LAUREN GILGER: So, walk us through that a little bit like that, that unconventional approach to making a song, right? Like folk music tells stories, right? But you're doing this in a particular sort of almost educational way as you said, like you're kind of tricking people into learning the history of where they're from. How do you sneak these in there?

SAPORITI:  It's just the way I'm gonna translate my research, right? So when I was a kid, I wrote love songs because I was figuring out boy girl stuff and I wasn't very good at it. And I, that's how I had to process the world. This was kind of the same thing. I was studying all this fascinating stuff. It was like a second wave of inspiration. Let's go back to when I was living in Wyoming, I saw this photograph of this band called the George Igawa Orchestra. And I interviewed all the surviving members, one of them became like a grandma to me, she told me her stories. I sang songs with her, visited her in Hawaii, dug through the archives and, and learned a book's worth of information about this band and what it was like to play music behind barbed wire and this incredible story. And it turned into this like 10-verse folk song called "The Best Goddamn Band in Wyoming."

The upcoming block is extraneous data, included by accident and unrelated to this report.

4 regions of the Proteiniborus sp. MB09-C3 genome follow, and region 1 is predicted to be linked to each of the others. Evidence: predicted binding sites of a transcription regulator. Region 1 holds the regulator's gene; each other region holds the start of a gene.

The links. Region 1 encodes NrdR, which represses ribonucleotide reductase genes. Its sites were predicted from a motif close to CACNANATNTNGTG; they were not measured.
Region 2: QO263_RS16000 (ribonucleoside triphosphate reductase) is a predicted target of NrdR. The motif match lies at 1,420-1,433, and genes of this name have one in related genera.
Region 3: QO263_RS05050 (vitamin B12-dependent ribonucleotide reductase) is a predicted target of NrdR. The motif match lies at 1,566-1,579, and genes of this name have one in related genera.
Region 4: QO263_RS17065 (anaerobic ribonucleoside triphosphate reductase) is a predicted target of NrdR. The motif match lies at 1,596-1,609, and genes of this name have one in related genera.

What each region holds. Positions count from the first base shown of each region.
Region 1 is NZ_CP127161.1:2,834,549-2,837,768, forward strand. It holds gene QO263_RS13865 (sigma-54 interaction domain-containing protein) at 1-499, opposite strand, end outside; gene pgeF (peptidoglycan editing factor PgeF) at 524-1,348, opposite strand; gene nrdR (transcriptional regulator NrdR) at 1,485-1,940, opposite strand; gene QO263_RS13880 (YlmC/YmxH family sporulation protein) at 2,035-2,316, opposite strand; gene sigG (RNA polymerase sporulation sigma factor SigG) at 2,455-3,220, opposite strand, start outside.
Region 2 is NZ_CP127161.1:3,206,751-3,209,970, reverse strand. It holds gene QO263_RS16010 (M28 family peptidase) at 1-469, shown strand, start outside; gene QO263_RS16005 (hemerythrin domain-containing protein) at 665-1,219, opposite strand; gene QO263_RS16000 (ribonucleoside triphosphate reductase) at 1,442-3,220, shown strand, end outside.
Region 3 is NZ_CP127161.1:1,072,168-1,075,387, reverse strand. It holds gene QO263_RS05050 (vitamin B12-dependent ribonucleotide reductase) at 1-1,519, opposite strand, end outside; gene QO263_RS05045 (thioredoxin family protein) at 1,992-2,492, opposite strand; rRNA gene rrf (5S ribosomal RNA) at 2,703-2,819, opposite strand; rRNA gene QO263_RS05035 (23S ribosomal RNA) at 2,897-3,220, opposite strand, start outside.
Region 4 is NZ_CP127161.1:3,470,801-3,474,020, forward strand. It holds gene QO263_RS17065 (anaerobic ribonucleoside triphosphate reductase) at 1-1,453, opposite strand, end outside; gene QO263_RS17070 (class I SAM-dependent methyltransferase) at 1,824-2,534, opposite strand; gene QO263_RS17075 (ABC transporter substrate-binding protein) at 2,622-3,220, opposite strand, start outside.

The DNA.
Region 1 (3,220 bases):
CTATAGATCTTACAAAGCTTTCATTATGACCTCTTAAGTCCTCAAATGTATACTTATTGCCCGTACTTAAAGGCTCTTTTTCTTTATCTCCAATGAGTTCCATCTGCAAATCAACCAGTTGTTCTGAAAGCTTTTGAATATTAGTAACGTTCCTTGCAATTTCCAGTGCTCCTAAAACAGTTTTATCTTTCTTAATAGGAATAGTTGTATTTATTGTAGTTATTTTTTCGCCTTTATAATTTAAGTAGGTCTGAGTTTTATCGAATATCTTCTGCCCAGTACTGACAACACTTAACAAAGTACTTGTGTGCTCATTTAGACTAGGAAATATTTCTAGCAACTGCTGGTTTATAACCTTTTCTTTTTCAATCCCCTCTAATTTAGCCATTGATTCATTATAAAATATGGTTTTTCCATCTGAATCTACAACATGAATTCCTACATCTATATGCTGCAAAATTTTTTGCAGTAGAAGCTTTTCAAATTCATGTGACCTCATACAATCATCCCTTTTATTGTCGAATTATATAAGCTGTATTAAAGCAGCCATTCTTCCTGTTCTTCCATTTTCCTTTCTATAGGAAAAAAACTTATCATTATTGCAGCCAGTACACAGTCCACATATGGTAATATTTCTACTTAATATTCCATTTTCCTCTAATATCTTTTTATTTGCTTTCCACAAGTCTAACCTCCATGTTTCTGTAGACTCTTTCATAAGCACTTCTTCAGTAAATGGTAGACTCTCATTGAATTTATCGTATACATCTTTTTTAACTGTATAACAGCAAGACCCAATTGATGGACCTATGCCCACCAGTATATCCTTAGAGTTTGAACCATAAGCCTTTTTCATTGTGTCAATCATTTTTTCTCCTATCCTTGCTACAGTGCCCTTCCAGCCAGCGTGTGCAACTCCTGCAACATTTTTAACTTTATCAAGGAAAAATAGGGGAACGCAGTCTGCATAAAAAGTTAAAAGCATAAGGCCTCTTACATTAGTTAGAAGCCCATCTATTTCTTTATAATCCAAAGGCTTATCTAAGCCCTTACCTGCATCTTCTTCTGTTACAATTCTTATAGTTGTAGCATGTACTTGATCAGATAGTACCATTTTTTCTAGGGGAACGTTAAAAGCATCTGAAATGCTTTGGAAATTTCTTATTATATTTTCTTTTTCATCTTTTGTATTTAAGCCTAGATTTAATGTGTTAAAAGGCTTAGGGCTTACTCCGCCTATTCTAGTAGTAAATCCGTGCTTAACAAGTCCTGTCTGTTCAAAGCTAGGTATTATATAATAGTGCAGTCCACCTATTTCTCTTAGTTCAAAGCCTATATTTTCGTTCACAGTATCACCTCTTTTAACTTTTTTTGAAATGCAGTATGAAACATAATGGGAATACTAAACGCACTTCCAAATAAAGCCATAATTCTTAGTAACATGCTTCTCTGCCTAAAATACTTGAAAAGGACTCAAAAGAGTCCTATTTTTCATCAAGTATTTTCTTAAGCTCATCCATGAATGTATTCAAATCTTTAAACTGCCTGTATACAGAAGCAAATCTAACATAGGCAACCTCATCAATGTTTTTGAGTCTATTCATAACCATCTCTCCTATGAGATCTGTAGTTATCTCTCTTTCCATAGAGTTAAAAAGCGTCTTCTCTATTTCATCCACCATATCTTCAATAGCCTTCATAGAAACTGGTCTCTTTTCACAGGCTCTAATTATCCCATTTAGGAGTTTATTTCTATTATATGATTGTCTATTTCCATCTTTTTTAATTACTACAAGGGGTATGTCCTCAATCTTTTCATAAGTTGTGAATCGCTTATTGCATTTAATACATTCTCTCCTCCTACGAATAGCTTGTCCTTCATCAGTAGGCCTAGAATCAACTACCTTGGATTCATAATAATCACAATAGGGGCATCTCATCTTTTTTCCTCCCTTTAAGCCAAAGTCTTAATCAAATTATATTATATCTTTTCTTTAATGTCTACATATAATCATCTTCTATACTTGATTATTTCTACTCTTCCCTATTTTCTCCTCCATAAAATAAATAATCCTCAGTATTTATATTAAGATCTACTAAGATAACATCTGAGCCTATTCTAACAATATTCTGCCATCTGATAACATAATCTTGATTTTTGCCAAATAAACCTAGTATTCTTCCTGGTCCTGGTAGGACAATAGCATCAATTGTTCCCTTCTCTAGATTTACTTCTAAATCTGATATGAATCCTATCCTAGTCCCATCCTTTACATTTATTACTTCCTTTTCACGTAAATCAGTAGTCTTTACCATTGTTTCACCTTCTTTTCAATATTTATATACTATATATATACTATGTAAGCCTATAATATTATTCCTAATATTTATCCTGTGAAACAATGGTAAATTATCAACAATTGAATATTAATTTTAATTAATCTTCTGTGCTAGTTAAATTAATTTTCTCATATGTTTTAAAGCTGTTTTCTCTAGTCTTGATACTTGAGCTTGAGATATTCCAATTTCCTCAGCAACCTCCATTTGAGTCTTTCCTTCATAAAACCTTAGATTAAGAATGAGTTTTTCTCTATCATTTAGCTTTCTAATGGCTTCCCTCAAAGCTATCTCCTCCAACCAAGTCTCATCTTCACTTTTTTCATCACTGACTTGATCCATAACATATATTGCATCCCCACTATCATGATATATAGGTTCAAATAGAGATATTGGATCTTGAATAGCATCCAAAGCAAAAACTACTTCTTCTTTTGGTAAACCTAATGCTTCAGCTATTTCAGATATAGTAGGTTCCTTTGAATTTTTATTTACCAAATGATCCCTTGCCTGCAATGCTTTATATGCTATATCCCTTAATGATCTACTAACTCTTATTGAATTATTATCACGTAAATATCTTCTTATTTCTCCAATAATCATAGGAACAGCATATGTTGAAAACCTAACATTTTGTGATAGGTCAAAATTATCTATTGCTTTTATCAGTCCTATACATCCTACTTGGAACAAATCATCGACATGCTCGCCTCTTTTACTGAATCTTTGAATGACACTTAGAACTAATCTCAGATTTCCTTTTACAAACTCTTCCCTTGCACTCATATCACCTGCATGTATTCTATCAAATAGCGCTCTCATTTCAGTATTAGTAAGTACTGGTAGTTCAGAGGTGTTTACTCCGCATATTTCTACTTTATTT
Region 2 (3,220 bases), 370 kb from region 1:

GILGER: I want to talk a little bit about the instrumentation of this because I mean, it's folk music, as you said. And there's definitely a lot of that in there, but it definitely feels a little bit different, a little bit more contemporary. Tell us a little bit about the, the way you approach the, the music side of this.

SAPORITI: Part of what I try to do, I'm on this label called Folkways. It's like the Smithsonian's record label. And so it's as institutionalized as one can get. And so I think one of the interventions of this project if I can use an academic word is that it, it's sort of speaking against the overwhelming kind of male whiteness of Americana, right? The sort of exclusiveness of what we consider traditional. And so to me, I think about, yeah, I use banjos and guitars and mandolins and violins.